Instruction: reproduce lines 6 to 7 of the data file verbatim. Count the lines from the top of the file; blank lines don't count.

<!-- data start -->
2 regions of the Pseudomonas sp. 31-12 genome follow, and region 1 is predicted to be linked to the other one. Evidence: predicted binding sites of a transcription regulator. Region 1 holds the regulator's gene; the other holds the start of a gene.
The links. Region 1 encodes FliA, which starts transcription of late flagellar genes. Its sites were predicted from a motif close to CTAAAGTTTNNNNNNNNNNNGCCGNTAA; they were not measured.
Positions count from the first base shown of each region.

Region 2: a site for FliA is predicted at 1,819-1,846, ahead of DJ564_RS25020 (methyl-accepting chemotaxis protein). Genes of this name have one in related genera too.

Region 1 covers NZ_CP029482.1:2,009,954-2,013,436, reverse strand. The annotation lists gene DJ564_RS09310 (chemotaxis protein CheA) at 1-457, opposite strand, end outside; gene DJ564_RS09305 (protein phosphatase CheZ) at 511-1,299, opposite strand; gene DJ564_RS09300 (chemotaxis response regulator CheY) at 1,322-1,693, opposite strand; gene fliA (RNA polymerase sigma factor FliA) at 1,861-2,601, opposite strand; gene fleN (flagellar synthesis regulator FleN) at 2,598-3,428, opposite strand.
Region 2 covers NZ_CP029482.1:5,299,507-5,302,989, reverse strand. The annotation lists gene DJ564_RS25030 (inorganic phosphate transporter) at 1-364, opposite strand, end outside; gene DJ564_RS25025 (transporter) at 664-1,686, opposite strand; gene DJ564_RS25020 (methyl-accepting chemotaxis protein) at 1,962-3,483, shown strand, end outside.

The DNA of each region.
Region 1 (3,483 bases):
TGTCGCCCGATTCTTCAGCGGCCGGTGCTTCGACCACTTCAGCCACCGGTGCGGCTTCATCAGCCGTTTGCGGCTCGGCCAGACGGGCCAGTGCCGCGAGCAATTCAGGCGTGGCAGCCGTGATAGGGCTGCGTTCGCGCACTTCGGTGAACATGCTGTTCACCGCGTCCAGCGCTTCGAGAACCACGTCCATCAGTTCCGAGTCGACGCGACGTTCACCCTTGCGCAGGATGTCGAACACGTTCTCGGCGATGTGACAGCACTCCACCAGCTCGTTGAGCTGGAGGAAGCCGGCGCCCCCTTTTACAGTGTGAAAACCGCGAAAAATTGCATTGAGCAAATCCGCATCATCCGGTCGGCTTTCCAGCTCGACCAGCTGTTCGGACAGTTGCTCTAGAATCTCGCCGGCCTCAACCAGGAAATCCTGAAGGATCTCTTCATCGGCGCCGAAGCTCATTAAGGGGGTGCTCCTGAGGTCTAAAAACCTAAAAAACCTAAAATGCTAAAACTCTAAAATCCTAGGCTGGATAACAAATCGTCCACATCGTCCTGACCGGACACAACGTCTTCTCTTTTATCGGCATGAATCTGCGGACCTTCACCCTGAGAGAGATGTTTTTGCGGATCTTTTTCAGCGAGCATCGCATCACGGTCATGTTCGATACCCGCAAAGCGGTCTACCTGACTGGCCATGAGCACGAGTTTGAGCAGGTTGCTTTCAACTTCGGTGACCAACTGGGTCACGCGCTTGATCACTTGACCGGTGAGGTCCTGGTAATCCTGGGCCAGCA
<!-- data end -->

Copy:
Region 2 covers NZ_CP029482.1:5,299,507-5,302,989, reverse strand. The annotation lists gene DJ564_RS25030 (inorganic phosphate transporter) at 1-364, opposite strand, end outside; gene DJ564_RS25025 (transporter) at 664-1,686, opposite strand; gene DJ564_RS25020 (methyl-accepting chemotaxis protein) at 1,962-3,483, shown strand, end outside.

The DNA of each region.